#3: (Unknown) for Crawford
Three games into the 1989 season, the Lions traded another longtime fan favourite, Larry Crawford, to the Toronto Argonauts for future considerations. I do not remember whom the Lions eventually received in return, but whoever it was clearly did not become a favourite like Crawford.

#4: Johnson, Pless, Baylis, Visco, Tolbert, and Wiseman for Dunigan
On March 20, 1990, the Toronto Argonauts sent quarterback Rick Johnson, linebacker Willie Pless, defensive tackle Jearld Baylis, linebacker Tony Visco, slotback Emmanuel Tolbert and safety Todd Wiseman to BC for Lions' quarterback Matt Dunigan. Matt Dunigan went on to two great seasons with the Argos, leading them to a very explosive offence in 1990 and a Grey Cup in 1991. But unlike the Eskimos with the six players that they received for Dunigan, the Lions could not capitalize at all with the six players they received for Dunigan. Rick Johnson retired shortly after the trade and the Lions didn't really need another quarterback as they already had at least four eligible QB's at training camp, While Todd Wiseman played for the Lions in 1987-88, he never played a single game for the Lions in 1990 as he was released. Emmanual Tolbert had minimal impact for the team as he played only 7 games before being released, as was Tony Visco after 12 games. Jearld Baylis didn't play in 1990 either and provided minimal contributions in 7 games that he played in 1991. As a result, the Lions had another horrific 6-11-1 season in 1990. The only player who had a positive effect was Willie Pless, who played in all 18 games in 1990 and was selected as an all-star. Unfortunately, the Lions immediately lost Pless after that season a free agent to the Eskimos, where he went on to have several all-star years and won many defensive player of the year awards.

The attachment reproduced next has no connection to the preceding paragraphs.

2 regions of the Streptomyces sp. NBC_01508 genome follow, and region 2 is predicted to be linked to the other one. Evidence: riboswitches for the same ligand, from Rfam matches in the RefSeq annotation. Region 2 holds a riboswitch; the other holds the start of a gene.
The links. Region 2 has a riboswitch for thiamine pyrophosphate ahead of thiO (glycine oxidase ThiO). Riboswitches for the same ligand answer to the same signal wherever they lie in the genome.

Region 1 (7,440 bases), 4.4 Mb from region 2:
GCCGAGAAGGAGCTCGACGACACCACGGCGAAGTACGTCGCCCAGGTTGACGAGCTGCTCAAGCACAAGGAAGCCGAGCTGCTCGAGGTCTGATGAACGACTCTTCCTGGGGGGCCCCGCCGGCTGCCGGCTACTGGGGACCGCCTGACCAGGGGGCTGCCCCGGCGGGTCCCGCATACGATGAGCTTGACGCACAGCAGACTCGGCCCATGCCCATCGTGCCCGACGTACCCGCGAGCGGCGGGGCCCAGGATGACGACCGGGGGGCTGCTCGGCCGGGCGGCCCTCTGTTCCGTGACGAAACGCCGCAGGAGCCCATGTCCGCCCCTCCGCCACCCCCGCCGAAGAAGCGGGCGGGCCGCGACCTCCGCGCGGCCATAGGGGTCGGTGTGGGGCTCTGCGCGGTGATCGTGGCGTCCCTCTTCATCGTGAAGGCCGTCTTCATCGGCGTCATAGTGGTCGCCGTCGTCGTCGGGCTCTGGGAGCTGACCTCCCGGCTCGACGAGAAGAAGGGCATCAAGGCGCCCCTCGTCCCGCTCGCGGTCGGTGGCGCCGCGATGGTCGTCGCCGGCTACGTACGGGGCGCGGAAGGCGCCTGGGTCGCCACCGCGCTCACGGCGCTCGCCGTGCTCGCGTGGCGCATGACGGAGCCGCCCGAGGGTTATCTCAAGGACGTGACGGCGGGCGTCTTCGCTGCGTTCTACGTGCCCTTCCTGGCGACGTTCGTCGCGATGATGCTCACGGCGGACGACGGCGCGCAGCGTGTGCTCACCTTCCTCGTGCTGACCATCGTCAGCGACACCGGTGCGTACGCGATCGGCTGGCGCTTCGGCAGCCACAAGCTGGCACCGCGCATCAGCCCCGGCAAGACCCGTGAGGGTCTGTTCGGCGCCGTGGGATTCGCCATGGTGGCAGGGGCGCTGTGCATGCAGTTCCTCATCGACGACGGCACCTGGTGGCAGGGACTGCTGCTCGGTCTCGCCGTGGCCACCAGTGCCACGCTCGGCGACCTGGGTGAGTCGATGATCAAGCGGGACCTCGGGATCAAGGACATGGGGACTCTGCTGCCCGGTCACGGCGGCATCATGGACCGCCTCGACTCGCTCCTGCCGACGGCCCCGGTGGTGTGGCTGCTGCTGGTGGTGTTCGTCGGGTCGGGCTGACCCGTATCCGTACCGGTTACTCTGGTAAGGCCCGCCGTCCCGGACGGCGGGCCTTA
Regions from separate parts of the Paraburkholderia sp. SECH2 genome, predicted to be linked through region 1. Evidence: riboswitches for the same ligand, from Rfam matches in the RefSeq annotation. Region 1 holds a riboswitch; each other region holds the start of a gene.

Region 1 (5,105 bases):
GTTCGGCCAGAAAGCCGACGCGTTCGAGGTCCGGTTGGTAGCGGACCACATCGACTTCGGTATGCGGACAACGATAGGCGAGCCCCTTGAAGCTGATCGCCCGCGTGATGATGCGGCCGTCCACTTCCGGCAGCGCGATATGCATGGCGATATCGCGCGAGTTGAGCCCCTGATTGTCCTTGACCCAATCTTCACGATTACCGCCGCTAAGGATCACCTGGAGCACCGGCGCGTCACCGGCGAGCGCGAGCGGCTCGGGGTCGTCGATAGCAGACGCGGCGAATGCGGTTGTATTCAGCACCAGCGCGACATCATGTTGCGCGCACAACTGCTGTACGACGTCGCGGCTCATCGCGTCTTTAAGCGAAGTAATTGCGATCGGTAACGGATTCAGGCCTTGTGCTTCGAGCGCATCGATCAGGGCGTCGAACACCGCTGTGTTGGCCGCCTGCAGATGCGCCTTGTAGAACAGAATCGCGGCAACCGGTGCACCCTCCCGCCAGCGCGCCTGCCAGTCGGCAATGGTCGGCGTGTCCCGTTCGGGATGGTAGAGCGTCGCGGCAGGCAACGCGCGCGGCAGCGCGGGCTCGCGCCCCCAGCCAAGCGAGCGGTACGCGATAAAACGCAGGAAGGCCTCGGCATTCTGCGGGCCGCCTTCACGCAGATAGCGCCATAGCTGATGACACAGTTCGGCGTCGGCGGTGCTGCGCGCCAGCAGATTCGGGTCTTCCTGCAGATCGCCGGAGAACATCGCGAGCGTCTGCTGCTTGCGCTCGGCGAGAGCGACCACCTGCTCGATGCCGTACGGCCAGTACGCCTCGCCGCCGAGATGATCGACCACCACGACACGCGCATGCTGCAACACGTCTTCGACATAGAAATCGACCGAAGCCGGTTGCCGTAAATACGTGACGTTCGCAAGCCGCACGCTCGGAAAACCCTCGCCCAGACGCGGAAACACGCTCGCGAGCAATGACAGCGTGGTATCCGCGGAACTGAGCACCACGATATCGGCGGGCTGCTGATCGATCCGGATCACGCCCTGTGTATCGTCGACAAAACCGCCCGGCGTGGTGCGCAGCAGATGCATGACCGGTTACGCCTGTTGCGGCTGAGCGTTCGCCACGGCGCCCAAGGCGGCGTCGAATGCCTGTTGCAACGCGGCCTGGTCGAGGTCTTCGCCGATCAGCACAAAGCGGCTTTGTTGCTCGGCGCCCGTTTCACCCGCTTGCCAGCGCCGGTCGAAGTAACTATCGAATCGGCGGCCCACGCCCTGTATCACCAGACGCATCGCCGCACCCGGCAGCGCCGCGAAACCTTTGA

#5: Barrett for Romano and Crysdale